• Operational Codes: these are three codes which specify how TSOs should operate within a single market; specifically, they are concerned with the grids’ operational security, planning and scheduling; the third code deals with frequency and load regulation;
  • Market Codes: these are three codes that deal with harmonisation of individual markets (day-ahead, intraday, futures markets and balancing markets).

Most importantly, the network package proposes the following unified market design throughout Europe:

  • day-ahead market: wholesale market in which transmission capacity and electricity are auctioned implicitly; market coupling will lead to prices diverging between regions only if the transmission grid is congested;
  • intraday market: operates under the same principles as the day-ahead market (cross-zonal capacity allocation and energy trading based on implicit continuous allocation), but closer to real time;
  • capacity calculation of interconnectors according to flow-based method;
  • definition of bidding zones (applicable for the day-ahead, intraday and longer-term markets) so that market participants will not have to buy transmission capacities separately.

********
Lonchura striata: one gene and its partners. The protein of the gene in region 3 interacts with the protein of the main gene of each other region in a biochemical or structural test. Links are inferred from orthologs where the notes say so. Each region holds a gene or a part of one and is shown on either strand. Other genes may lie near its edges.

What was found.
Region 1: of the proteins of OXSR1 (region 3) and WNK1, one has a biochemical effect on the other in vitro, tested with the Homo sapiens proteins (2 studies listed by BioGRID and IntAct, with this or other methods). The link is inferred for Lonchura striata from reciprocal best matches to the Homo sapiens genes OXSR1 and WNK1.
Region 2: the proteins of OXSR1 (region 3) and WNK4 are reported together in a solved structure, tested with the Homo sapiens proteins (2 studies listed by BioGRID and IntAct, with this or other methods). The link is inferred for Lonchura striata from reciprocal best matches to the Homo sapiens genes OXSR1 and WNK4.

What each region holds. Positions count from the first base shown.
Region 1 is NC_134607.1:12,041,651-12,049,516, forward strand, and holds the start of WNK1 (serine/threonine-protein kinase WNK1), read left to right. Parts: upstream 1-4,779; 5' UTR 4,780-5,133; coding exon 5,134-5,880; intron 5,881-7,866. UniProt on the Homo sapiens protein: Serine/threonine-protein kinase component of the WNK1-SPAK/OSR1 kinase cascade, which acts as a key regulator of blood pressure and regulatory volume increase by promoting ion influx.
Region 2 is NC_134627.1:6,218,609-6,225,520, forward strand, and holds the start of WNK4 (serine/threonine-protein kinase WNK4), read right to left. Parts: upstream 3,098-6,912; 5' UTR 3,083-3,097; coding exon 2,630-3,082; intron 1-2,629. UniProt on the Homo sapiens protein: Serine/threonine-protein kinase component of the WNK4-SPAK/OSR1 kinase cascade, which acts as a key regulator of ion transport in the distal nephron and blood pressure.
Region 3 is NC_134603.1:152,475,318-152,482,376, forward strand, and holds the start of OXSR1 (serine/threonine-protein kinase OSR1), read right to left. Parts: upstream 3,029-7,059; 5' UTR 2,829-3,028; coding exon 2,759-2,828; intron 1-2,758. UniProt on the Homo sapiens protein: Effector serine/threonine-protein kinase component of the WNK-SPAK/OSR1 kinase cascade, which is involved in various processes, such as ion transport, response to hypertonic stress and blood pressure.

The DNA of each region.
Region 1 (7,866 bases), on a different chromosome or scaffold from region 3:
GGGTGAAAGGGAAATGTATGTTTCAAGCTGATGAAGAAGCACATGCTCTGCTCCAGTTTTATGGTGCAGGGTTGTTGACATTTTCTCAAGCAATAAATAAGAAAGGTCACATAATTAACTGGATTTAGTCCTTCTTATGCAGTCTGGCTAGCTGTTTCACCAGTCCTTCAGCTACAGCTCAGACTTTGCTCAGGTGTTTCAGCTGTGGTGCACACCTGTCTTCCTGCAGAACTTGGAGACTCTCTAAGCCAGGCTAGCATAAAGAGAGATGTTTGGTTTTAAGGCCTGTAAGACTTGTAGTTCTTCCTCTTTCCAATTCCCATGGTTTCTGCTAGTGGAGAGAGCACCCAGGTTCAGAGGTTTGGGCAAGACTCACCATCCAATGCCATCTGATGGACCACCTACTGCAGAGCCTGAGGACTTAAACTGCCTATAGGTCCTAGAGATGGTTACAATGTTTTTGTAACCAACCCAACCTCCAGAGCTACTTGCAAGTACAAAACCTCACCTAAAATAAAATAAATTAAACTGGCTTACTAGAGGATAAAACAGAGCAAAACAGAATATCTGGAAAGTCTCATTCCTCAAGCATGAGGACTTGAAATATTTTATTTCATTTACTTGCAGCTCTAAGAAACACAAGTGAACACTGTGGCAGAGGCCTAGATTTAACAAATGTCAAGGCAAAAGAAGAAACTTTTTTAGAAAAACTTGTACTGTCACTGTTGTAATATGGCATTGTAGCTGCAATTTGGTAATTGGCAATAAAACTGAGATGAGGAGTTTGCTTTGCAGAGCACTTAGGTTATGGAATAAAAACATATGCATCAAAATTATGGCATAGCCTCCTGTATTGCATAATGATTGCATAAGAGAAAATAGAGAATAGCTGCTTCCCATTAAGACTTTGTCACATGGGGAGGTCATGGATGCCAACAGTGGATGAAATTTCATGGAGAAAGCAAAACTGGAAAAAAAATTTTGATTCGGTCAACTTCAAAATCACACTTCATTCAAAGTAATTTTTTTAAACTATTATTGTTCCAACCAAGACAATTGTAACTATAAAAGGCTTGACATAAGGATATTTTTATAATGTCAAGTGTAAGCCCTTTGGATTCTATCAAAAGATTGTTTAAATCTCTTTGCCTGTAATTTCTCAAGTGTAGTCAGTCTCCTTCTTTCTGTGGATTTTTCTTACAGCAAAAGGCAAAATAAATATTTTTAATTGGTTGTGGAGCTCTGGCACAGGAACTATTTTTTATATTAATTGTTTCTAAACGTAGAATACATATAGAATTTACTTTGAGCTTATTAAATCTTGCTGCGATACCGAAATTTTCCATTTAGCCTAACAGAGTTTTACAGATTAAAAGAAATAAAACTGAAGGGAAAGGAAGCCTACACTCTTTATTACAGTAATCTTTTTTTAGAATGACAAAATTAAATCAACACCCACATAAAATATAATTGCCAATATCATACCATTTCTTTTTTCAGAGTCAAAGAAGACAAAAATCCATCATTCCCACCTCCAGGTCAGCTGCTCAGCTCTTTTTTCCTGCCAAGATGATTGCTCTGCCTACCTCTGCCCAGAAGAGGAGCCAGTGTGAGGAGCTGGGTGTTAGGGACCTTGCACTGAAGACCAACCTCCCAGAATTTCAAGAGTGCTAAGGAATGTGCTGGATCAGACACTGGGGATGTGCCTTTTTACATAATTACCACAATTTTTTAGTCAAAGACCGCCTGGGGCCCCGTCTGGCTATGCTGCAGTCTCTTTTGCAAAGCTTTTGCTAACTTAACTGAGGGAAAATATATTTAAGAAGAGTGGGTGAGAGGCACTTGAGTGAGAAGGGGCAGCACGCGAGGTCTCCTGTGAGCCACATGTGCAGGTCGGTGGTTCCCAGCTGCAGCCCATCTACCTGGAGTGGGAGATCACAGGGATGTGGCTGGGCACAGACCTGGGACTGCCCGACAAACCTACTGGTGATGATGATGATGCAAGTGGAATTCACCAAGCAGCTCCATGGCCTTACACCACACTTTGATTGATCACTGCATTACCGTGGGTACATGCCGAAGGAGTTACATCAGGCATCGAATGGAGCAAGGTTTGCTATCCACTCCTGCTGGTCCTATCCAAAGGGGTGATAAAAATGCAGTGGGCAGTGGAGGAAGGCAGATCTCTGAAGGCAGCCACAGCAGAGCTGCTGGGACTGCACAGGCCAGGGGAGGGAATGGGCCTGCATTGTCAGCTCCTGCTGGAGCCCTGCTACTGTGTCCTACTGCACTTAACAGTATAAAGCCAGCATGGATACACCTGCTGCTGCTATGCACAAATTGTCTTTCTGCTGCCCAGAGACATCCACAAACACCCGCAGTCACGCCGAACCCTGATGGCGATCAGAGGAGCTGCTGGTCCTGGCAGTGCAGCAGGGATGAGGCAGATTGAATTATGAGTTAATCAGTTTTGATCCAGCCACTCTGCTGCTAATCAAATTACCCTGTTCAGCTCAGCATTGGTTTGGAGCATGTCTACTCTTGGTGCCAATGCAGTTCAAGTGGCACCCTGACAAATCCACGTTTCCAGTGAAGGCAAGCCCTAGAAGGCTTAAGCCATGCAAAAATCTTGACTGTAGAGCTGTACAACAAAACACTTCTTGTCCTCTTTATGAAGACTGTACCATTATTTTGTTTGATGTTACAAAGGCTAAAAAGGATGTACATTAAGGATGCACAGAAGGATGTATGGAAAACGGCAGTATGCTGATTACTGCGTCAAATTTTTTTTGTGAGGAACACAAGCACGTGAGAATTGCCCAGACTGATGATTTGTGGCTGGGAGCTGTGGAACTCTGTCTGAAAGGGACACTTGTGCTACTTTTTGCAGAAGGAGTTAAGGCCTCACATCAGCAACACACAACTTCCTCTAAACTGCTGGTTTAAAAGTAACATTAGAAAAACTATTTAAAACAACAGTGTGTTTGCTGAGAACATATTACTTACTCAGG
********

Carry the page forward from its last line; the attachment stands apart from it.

Furthermore, the network package plans to merge national EU balancing markets into a single balancing market. Over time, these national markets should group into regional markets. Eventually the markets should aggregate into a single balancing market. Balancing services providers should be activated through a unified algorithm that selects providers from a common merit-order list based on marginal pricing (pay-as-cleared) method.

Currently, the flow-based market coupling system for day-ahead markets is already active in Western Europe. It is expected that Central and Eastern European countries (Poland, the Czech Republic, Slovakia, Austria, Hungary and Slovenia) will join in Q3 2018.